The present invention permits rapid detection and evaluation of Candida yeast bodies without employing culturing, incubation, sub-culturing or microscopic examination. In accordance with the invention, a specimen is collected and introduced into a solution containing a specific indicator which is selectively responsive to the presence of Candida yeast bodies. Within minutes after exposure to the indicator, Candida yeast bodies assume a distinct color and appear as a violet-colored suspension of precipitate in the solution. The color can be concentrated and the relative amount of Candida bodies can be determined by centrifuging the solution. Color density and speed of formation are indicative of Candida concentration. Because of simplicity of use and immediate indication, the method of the invention may be self-administered or physician-administered by simply collecting a specimen; introducing the specimen into an alkaline solution containing specific indicator; allowing the indicator to mark the fungal bodies; and observing the color change representative of the presence of Candida yeast bodies.


In the preferred practice of the invention, a specimen suspected of containing Candida is mixed with a solution of potassium hydroxide and an indictor of the formula

C30 H31 ClN6 

which is known as Janus Green B and is described as 3 (diethylamino)-7-[p-(dimetyhlamino)phenylazo]-5-phenylphenazinium chloride. Without being bound by any theories, it is believed that the Janus Green compound, when dissolved in an alkaline solution, forms a complex and is highly specific to phospholipid concentrations in the fungal bodies because its diethyl-dimethyl structure readily attaches to and becomes chemically bound with the lipid groups within the Candida bodies. The highly alkaline solution eliminates all other existing microbial bodies and solids. The following examples are demonstrative of specific test results.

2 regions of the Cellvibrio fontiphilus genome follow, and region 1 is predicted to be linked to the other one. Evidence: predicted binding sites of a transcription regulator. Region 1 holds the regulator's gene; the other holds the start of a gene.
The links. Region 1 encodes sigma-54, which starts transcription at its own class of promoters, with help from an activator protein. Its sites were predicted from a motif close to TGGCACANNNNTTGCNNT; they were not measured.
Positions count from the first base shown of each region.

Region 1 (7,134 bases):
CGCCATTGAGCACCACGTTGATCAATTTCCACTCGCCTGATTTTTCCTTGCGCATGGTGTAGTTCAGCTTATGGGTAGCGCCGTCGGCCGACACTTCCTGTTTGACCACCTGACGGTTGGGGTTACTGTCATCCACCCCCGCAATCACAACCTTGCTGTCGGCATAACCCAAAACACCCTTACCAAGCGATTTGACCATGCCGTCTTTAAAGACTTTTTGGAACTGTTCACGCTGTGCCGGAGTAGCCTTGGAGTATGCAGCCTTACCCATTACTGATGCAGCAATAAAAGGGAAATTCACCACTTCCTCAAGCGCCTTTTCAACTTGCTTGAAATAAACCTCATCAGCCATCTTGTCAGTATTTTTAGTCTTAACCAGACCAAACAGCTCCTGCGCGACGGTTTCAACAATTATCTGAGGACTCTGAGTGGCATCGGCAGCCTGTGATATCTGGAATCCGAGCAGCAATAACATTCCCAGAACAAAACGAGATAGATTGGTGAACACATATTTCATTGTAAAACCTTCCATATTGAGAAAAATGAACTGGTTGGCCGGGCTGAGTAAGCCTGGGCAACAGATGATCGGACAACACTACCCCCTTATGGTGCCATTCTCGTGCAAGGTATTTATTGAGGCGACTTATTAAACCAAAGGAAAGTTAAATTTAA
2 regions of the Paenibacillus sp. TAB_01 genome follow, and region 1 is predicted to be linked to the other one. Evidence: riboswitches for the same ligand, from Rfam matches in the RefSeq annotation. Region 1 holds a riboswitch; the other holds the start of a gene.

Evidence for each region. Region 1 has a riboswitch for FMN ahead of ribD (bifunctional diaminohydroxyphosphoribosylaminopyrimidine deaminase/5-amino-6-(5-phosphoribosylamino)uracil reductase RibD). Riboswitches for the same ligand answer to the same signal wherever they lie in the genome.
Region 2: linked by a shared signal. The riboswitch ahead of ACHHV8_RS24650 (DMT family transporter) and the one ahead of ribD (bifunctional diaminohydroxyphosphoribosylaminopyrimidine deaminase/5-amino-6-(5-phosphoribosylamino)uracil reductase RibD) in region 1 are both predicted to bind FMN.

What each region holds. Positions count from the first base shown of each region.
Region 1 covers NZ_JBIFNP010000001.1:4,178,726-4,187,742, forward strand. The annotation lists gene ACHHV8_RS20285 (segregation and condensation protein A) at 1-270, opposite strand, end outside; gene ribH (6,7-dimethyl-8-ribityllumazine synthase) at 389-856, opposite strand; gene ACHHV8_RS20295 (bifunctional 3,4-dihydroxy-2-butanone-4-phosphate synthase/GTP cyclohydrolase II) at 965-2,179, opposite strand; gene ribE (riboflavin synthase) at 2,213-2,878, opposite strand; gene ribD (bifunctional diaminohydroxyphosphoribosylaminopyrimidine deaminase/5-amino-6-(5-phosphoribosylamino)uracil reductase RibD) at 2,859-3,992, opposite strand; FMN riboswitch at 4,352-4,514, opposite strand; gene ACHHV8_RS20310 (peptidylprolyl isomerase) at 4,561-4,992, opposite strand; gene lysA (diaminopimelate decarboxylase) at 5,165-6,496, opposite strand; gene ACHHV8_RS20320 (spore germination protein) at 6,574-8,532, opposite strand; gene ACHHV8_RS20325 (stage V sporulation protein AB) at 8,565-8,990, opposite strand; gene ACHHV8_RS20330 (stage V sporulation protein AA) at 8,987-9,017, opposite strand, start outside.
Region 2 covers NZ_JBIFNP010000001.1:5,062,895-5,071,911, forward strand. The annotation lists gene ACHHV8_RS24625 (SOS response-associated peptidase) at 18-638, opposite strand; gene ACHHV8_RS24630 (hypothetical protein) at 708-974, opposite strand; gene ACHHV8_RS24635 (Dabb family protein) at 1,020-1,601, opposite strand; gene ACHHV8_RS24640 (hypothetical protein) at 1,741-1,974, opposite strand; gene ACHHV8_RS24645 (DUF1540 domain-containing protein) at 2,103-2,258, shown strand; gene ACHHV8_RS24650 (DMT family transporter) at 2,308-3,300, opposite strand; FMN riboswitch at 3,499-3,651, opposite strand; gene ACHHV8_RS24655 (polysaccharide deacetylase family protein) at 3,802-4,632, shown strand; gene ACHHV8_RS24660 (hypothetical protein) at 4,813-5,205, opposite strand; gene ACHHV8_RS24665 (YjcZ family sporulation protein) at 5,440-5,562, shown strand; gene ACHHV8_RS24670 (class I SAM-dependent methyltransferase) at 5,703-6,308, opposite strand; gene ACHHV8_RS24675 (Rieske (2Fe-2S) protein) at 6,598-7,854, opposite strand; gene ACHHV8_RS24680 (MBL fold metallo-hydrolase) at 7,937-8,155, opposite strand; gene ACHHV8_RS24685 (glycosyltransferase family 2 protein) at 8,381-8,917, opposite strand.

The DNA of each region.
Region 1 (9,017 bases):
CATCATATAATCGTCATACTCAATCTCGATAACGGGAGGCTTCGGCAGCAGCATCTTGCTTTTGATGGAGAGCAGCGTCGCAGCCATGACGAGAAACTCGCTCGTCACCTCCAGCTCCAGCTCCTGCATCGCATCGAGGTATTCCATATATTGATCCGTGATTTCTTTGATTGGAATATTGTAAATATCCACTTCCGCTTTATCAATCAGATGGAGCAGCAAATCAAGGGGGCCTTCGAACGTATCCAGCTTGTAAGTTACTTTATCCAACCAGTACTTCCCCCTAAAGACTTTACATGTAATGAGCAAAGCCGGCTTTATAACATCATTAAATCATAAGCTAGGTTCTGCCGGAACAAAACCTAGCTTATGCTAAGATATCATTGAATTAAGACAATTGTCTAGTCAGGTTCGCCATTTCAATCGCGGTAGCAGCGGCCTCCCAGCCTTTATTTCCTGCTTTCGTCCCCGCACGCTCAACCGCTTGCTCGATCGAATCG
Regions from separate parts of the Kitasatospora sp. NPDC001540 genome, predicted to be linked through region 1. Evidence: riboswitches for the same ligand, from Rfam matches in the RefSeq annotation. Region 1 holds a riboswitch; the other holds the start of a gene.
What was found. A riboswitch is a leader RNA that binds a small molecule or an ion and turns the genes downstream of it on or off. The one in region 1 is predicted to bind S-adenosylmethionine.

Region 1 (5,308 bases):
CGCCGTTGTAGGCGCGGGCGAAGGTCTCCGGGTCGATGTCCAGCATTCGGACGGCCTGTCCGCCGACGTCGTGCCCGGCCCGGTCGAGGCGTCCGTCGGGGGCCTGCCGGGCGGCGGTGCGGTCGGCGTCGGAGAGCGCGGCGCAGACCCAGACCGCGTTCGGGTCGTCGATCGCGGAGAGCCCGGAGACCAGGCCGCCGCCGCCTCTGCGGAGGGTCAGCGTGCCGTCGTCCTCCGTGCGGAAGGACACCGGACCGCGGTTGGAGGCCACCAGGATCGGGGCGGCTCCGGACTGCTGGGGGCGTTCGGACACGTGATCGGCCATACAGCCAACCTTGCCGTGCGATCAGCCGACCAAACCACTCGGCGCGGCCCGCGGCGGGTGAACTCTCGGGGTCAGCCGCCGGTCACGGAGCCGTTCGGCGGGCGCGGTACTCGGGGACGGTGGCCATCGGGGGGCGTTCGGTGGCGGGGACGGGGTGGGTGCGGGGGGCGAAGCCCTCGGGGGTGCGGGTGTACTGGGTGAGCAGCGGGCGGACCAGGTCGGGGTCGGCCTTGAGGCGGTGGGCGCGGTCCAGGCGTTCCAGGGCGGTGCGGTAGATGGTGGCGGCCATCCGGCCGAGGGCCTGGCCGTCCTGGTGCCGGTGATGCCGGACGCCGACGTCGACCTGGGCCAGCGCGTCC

A 0.5 mM C30 H31 ClN6 indicator solution was formed by dissolving Janus Green B in 2.5 ml of a 25% KOH solution in a conical-bottom centrifuge test tube. A 0.1 ml specimen taken from a cultured colony of Candida was introduced into the indicator solution and agitated by hand until no solids were visible (about 15 seconds). The solution was then centrifuged for five minutes. A dark purple precipitate was amassed in the lower tip of the test tube.

The precipitate was extricated and, under microscopic comparison, exhibited exact morphology with a control colony culture. The extracted precipitate was smeared onto Sabouraud and Nickerson medium and incubated for twenty-four hours. No colonization was observed, thus evidencing destruction of Candida activity.


The procedure of Example I was duplicated using a 10% KOH solution. The observed results were essentially identical except that colonization of Candida was evident after incubation of the precipitate for twenty-four hours.


The procedure of EXAMPLE I was duplicated using a 1.0 mM C30 H31 ClN6 concentration of Janus Green B. The observed results were essentially identical except that the solution above the amassed precipitate exhibited slight coloration.


The procedure of EXAMPLE I was duplicated using a 0.1 ml vaginal secretion specimen known to contain infectious levels of Candida. The observed results were essentially identical.


The procedure of EXAMPLE I was duplicated using a 1.0 ml vaginal secretion specimen from an infection-free candidate. No precipitate was formed. The test solution exhibited no discernible coloration.


The procedure of EXAMPLE I was duplicated using a 1.0 ml vaginal secretion specimen from an infection-free candidate and 1.0 mM C30 H31 ClN6. No precipitate was formed but the solution exhibited a faint bluish coloration.